August 8, 2013 Trends en_US 4 Tips for Using Other People’s Content Legally

4 Tips for Using Other People’s Content Legally

By Lee Polevoi August 8, 2013

It can be a challenge for any small-business owner who hosts a blog to keep coming up with fresh content. First, there’s finding time to create posts on a daily, twice-weekly, or once-a-week basis. Second, sooner or later you may struggle to find new things to say about your specialty or niche product.

Fortunately, there are ways to reproduce content from other websites — an individual’s or a small business’s like your own — that are fair and give credit where credit is due.

What Constitutes Fair Use?

Section 107 of the U.S. copyright law lists the following factors “to be considered in determining whether or not a particular use is fair”:

  • The purpose and character of the use, including whether such use is of commercial nature or is for nonprofit educational purposes
  • The nature of the copyrighted work
  • The amount and substantiality of the portion used in relation to the copyrighted work as a whole
  • The effect of the use upon the potential market for, or value of, the copyrighted work

The U.S. Copyright Office also notes: “Under the fair use doctrine of the U.S. copyright statute, it is permissible to use limited portions of a work, including quotes, for purposes such as commentary, criticism, news reporting, and scholarly reports. There are no legal rules permitting the use of a specific number of words, a certain number of musical notes, or percentage of a work.”

If you have specific legal questions, it’s a good idea to consult an intellectual property lawyer.

How May I Use the Content?

Here are four tips for legally using content you find online.

1. Explain complex subjects. Marketplace conditions change frequently. For some of your customers, new developments may be bewildering — and may even cost them money if they’re unaware of the repercussions. You can provide a value-added service to your readers and other visitors to your website by breaking down a complicated subject related to your field and describing why it’s important to them.

Start by searching for blog posts or news articles that discuss a specific situation (a new law, product launch, etc.). After citing your source — including a link back to the original content — enlighten people on how this change affects them. Provide direction on how they can learn more about the subject.

2. Share your take. Clarifying a complex subject is helpful, but you can go a step further by sharing your views on the issue. Summarize what appears on another blog post — once again, include a link to the original source — and then add your own expert commentary. Do you think the latest development is good or bad for your industry? Why? What do you think it means for businesses in general and for specialty businesses in particular? You may quote from various other blogs (with links to them) while providing useful comments or critiques.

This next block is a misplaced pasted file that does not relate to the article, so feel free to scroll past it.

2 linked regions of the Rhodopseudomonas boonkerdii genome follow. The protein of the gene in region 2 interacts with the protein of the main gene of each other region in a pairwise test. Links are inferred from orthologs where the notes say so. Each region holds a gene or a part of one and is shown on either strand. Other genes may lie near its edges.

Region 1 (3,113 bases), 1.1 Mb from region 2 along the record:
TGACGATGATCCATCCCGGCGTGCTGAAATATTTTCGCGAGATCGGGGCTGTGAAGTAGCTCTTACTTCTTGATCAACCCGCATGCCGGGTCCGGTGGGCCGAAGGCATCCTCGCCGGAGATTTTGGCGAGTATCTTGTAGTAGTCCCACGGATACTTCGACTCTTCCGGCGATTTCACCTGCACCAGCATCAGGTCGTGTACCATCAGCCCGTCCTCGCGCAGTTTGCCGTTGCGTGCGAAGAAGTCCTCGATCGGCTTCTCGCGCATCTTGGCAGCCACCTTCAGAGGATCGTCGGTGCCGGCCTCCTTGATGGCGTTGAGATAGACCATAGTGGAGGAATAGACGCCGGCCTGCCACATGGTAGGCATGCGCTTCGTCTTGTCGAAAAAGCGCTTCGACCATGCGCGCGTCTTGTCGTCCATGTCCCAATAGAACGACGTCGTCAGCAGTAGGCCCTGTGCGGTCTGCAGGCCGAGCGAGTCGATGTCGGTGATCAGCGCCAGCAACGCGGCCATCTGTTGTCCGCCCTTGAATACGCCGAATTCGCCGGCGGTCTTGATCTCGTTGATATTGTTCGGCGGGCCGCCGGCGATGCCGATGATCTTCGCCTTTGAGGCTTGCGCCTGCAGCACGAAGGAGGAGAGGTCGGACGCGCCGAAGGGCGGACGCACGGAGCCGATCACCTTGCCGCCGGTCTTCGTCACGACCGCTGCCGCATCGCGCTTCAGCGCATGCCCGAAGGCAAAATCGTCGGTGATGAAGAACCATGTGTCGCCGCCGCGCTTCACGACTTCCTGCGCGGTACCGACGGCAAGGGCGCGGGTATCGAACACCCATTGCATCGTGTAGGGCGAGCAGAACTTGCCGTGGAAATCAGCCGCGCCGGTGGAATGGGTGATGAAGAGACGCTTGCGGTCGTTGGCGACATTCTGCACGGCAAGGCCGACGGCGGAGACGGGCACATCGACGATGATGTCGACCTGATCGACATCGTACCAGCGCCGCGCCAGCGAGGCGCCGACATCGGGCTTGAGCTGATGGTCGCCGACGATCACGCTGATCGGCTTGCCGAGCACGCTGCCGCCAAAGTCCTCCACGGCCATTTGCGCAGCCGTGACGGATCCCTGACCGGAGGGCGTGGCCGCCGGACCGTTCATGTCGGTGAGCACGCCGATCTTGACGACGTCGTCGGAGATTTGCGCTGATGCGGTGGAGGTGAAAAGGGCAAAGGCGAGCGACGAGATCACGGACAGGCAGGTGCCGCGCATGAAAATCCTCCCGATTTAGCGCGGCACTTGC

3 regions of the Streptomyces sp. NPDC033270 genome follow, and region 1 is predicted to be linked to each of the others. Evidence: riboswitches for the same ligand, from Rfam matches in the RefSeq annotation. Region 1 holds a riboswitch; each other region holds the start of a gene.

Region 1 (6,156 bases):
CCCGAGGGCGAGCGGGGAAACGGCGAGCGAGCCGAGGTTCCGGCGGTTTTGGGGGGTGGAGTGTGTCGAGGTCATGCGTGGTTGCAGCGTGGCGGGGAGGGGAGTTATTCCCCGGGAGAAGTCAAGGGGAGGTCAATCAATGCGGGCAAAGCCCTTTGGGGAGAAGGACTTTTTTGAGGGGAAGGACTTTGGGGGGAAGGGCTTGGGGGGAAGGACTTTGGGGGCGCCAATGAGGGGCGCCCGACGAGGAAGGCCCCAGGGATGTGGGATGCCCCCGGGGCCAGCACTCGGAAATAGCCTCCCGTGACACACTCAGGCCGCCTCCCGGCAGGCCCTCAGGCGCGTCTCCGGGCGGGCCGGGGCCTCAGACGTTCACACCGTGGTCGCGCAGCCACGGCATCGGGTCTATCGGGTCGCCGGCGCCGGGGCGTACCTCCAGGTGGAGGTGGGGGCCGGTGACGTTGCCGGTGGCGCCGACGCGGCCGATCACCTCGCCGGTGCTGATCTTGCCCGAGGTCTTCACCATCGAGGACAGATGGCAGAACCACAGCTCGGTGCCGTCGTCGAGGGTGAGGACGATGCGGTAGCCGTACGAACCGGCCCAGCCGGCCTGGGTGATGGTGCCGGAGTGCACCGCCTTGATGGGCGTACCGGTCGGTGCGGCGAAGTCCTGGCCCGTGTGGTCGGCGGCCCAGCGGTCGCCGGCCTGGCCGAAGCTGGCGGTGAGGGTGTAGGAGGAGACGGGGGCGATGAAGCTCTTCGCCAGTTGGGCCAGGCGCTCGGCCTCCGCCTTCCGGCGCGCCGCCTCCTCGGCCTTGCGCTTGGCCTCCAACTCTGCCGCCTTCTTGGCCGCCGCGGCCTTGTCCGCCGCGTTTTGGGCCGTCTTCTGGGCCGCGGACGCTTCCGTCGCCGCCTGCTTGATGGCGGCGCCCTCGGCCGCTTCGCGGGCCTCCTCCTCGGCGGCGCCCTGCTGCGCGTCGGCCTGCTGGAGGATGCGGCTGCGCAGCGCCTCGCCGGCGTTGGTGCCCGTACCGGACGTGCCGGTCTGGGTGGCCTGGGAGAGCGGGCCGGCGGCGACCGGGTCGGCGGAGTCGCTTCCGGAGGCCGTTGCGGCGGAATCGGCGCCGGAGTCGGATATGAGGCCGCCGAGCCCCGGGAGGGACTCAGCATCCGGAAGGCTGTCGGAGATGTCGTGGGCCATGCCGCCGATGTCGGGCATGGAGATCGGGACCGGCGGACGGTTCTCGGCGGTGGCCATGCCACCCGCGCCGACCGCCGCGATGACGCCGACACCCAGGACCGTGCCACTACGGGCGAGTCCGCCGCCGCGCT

Keep your audience in mind. It’s unlikely that your customers are looking for sensationalistic or off-the-wall opinions. It doesn’t help your professional reputation to stir up controversy for the sake of controversy. But by respectfully making a counterargument to what blogger X has to say, you’re expanding the discussion and probably drawing in more visitors who are interested in the (polite) discussion.

3. Compile news items or make a “best of” list. Many bloggers vary their content by aggregating items they find elsewhere, offering a quick summary of information while sharing links to the original posts. Say, for example, you’re in the food industry and there’s been a recall of canned fruit. By gathering four or five links that give your customers and other readers more information and advice about what to do next, you’re providing a genuine service to others in your industry.

This approach — also called “content curation” — not only provides value, but also helps to establish you as a thought leader in your field, someone who people can turn to when news breaks. Essentially, you’re separating the wheat from the chaff for the benefit of your network. If you do this on a regular basis, your followers will quickly get into the habit of checking in for the latest updates.

Aggregated content doesn’t always have to focus on weighty or serious issues. As Lisa Barone, vice president of strategy for Overit suggests, an alternate strategy is to put together “a list of fun things you simply want to share with your audience.”

4. Be an ethical content aggregator. Kimberley Isbell, an intellectual property attorney, recommends the following best practices for being an ethical content aggregator:

  • Reproduce only those portions of a headline or an article that are necessary to make your point or to identify the story. Do not reproduce the story in its entirety.
  • Try not to use all, or even the majority, of articles available from a single source.
  • Prominently identify the source of the article.
  • Whenever possible, link to the original source of the article.
  • Whenever possible, provide context or commentary for the material you use.

Online content-wise, it sometimes seems like the Wild West out there. But if you respect other people’s posts — and share links to your sources — you can avoid all the shootin’ and hollerin’ and rightly stake your business’s claim.

Lee Polevoi

Lee Polevoi is a business writer specializing in the challenges and opportunities facing small business. Read more